Since March 21, the United Arab Emirates have opened applications for a new remote work visa, which will allow employees from all over the world to live and work in the UAE for one year. An announcement in line with the shift of work patterns since the beginning of the coronavirus pandemic, that should boost tourism in the region.
Who has not recently come across the picture of an Instagrammer nonchalantly sipping a cocktail under the palm trees and hot sun of Dubai? Some photos that seem like a provocation to the rest of the world, and create a certain craze for the region among the public.
With sunshine all year round, the absence of taxes on its citizens and businesses, some modern infrastructure and an almost non-existent crime rate, the advantages of the United Arab Emirates don’t leave anyone indifferent, even attracting many international influencers who massively settled there in the last months. Magali Berdah, a famous artistic agent and head of the Shauna events agency, even declared having moved to Dubai this year to get closer to her clients, in a report broadcast last February on the french channel TF1.
Influencers who take advantage of the paradisiacal scenery of Dubai and its surroundings, between sea, desert, and azure sky, to make their juicy product placements. But the last are not the only ones to look towards the UAE, it’s also the case of many entrepreneurs and freelancers who hope to escape the European austerity imposed by the health crisis.
A process now facilitated since the UAE cabinet announced the implementation of the “Virtual Working Program” last March, a one-year visa that will allow professionals from any country to choose the UAE as a place to work remotely. The government has also approved a multiple-entry tourist visa for all nationalities. A series of initiatives that aims to put the UAE on the map as an ideal destination for work and tourism. A catalyst for the local economy and local real estate, but also an open door for foreigners who want to experience the “Dubai style” while working in an innovative and safe environment. A movement that is part of the global shift of working patterns in a post-Covid world as Gabriella De la Torre, director of the real estate investment firm CBRE Dubai branch, explained to the Arabian business newspaper “This trend naturally creates an opportunity for different markets to attract these remote workers by offering them the positive quality of life that the UAE has to offer.”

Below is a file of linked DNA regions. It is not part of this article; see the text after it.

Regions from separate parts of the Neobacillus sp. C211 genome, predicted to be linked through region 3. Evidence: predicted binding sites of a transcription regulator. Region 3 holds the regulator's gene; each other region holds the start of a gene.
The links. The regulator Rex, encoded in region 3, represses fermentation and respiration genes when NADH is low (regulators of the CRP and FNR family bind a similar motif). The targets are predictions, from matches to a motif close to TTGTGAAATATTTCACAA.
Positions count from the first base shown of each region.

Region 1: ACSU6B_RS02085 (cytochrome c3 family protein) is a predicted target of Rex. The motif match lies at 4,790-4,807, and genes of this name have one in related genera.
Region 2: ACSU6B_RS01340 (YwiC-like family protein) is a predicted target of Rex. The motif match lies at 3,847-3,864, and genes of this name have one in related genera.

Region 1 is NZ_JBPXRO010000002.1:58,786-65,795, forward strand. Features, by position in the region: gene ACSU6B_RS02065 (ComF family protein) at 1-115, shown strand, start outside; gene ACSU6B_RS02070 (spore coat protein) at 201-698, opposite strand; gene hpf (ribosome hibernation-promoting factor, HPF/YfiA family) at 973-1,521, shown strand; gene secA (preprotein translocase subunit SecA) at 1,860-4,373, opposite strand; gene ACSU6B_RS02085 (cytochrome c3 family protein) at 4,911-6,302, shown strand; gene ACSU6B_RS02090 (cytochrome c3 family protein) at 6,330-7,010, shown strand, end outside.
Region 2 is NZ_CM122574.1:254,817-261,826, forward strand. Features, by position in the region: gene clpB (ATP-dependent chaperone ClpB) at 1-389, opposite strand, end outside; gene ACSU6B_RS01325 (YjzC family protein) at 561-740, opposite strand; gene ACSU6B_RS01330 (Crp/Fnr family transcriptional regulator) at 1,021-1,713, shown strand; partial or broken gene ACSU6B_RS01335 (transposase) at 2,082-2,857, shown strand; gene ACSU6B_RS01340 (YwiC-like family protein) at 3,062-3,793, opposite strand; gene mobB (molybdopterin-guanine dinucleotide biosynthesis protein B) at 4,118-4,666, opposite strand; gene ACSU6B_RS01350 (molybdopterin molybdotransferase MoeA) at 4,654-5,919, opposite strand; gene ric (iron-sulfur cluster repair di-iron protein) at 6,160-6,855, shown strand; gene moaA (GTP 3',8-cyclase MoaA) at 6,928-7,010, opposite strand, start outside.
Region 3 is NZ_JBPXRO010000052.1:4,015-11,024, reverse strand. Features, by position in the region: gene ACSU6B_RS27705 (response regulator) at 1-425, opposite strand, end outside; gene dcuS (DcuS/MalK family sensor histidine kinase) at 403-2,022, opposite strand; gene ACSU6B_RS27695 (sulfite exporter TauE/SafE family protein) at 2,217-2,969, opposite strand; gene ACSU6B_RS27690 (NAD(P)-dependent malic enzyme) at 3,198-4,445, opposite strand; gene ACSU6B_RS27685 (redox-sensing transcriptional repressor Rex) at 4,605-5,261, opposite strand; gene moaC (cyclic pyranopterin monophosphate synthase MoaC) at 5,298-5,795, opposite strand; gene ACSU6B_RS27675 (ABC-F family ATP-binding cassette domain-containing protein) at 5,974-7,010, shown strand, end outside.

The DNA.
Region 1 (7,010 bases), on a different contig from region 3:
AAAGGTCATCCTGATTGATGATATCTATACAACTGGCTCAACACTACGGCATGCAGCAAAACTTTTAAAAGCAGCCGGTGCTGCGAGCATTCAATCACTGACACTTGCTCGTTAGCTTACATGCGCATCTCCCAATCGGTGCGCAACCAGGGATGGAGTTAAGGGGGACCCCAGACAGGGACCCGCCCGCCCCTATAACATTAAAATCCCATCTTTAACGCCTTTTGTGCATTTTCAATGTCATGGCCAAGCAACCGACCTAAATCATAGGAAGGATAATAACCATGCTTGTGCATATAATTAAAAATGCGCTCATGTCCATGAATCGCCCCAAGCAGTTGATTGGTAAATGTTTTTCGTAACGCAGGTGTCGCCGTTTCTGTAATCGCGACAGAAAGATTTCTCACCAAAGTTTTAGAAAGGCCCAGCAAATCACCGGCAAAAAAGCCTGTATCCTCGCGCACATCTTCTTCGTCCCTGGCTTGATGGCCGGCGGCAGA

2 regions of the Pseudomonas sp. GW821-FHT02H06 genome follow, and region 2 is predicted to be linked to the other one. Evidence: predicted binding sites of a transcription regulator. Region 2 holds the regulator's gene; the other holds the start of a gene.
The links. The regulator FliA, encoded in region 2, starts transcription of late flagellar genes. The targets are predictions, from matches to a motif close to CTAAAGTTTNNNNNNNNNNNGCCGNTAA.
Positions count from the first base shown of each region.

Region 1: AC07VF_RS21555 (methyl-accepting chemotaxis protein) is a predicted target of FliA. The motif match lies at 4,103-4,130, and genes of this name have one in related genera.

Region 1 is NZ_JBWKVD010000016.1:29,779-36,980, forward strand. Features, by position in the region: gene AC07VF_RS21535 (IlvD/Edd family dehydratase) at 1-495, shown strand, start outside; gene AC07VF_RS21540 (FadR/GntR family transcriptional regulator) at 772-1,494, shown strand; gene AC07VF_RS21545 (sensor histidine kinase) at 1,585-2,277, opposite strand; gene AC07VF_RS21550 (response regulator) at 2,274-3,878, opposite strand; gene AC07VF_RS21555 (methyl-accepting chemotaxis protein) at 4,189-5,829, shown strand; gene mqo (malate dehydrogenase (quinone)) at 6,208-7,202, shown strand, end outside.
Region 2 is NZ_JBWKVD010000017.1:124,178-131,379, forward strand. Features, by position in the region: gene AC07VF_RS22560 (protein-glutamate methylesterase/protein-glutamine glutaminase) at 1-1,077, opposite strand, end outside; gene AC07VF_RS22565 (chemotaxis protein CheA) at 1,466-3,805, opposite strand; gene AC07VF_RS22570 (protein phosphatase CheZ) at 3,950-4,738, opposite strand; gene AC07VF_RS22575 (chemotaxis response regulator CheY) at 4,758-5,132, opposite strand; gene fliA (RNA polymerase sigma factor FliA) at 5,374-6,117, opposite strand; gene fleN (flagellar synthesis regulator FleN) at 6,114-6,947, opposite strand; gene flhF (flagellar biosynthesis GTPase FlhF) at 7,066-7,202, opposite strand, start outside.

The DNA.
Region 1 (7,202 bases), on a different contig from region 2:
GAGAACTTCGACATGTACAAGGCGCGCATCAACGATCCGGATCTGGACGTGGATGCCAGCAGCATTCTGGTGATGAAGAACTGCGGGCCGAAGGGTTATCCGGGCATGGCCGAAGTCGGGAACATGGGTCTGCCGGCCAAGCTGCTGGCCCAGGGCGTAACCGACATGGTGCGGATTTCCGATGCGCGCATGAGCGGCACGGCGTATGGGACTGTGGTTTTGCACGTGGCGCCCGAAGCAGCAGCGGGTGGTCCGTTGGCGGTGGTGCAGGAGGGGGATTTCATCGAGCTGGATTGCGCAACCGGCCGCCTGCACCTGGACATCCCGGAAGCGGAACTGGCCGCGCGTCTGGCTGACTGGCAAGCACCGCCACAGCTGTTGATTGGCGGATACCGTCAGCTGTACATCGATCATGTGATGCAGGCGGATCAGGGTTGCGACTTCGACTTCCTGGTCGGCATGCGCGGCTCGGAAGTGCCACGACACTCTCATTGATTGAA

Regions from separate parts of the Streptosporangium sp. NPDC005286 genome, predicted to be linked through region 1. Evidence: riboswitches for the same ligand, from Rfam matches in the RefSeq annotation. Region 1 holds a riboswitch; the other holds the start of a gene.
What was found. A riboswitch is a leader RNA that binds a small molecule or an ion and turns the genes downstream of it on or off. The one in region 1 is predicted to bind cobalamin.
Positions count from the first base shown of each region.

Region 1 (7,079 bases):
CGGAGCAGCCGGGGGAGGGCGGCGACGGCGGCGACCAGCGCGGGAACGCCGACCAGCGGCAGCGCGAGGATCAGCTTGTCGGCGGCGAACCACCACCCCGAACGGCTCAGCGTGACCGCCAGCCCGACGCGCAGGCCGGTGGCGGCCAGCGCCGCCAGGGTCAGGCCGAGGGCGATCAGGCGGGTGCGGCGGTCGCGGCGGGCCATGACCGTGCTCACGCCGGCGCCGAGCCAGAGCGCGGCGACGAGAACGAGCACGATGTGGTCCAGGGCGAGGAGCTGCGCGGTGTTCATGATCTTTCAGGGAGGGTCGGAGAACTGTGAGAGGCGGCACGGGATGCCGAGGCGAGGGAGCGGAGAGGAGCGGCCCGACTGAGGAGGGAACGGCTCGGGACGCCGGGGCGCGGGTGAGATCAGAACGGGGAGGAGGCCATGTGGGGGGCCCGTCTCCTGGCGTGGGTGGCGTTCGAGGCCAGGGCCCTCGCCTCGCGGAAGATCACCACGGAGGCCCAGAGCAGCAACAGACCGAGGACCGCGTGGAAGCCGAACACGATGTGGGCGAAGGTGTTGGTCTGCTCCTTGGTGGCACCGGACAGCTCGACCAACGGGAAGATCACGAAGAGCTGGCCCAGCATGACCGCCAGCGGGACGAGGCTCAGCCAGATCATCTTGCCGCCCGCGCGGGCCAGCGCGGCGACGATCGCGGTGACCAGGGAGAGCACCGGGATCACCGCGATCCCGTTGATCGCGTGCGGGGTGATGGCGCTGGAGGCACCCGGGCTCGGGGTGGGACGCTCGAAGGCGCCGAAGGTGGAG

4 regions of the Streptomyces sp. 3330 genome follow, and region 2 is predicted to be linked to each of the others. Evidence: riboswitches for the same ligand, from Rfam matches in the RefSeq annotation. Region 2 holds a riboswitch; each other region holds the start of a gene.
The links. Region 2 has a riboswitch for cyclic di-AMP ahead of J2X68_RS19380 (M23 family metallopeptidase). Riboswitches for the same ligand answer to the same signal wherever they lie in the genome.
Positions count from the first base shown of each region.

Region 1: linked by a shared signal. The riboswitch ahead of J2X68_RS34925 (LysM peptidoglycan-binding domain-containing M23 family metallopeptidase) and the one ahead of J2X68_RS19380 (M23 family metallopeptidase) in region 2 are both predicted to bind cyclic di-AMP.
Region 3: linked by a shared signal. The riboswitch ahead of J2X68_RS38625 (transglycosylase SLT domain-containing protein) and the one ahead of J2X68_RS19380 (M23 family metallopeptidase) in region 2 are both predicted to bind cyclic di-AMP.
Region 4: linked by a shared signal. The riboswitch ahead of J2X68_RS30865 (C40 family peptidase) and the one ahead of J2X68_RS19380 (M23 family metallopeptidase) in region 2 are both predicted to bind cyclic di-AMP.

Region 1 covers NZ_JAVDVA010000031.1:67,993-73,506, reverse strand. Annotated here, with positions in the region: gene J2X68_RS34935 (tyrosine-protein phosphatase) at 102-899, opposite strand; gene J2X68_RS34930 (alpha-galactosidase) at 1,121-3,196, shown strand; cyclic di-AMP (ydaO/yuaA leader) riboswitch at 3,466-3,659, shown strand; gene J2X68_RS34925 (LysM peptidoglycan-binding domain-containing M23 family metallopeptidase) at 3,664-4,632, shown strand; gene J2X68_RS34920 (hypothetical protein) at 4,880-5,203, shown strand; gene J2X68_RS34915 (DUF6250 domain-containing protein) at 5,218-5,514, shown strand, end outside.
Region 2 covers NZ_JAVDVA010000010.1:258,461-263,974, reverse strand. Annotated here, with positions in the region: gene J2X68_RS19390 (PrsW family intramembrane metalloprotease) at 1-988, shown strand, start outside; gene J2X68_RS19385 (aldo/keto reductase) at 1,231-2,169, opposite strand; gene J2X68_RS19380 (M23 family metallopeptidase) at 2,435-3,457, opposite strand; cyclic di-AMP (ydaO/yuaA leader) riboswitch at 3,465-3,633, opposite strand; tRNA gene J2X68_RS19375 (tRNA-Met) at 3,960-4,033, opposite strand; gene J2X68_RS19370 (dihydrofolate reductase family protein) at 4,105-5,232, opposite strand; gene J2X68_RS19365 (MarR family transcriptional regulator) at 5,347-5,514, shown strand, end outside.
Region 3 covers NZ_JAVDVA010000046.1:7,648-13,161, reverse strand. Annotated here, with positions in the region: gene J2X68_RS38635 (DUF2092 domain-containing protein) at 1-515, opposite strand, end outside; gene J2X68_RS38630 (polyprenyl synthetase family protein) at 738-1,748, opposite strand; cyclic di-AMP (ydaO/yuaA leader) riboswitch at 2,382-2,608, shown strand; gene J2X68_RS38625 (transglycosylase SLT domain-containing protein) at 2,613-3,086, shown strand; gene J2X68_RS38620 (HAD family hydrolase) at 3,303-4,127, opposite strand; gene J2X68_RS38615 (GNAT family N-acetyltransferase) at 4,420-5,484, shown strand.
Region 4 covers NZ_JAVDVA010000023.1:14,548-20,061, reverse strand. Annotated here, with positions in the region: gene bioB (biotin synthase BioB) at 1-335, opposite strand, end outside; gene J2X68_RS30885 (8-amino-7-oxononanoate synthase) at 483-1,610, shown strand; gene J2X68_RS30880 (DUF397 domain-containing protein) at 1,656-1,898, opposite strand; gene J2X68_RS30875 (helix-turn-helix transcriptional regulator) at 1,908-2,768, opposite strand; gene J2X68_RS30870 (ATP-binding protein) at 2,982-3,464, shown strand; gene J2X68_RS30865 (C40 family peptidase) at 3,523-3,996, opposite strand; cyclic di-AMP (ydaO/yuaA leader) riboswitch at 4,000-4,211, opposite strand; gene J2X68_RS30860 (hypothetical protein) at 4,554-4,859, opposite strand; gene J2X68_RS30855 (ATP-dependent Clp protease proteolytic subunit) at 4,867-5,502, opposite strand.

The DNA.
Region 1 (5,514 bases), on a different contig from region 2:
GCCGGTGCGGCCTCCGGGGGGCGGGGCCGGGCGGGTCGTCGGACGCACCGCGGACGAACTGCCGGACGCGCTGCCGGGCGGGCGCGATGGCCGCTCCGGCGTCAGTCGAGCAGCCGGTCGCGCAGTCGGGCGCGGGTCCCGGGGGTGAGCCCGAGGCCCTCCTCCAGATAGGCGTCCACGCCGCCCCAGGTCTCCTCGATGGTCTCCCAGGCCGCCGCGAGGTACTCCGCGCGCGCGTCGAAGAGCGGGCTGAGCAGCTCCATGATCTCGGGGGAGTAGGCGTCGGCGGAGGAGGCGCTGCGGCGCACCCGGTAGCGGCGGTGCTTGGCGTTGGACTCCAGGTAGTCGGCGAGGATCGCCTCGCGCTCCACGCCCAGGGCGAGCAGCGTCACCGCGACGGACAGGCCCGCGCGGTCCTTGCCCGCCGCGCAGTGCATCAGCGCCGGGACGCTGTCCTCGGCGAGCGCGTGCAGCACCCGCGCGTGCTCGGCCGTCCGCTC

The french on deck
An announcement that has already seduced many french who are thinking of applying, like Vivien, founder of a Bubblebump (football you play inside a plastic bubble) start-up, who intends to use this visa to test his service on the local market without taking any risks, “With this visa, I will be able to continue to manage the operations of my company in France remotely, while testing the service on the UAE market. It’s a great opportunity because I won’t have to open offices there, which gives me administrative flexibility and allows me to try the adventure at a lower cost”. Or Sonia, web developer in video games, “I’ve always wanted to live abroad but it was not legally possible, I have been thinking about Dubai for a few years now so I’m really glad of this new visa. I’ll apply so I’ll enjoy the sun and get a better feel of the city without leaving everything behind.”
But the famous sesame can also simply be a way for family or people to reunite, like Lucie, whose architect husband has been sent to Dubai a few months ago for his business “I planned to join him soon, but it was complicated to find a job, now with this visa, I will be able to settle temporarily while keeping my job and my income, until I find an opportunity on-site.”
An opportunity that remains costly because the self-sponsored visa requires a minimum monthly salary of $5,000, which keeps the selection strong at the entrance.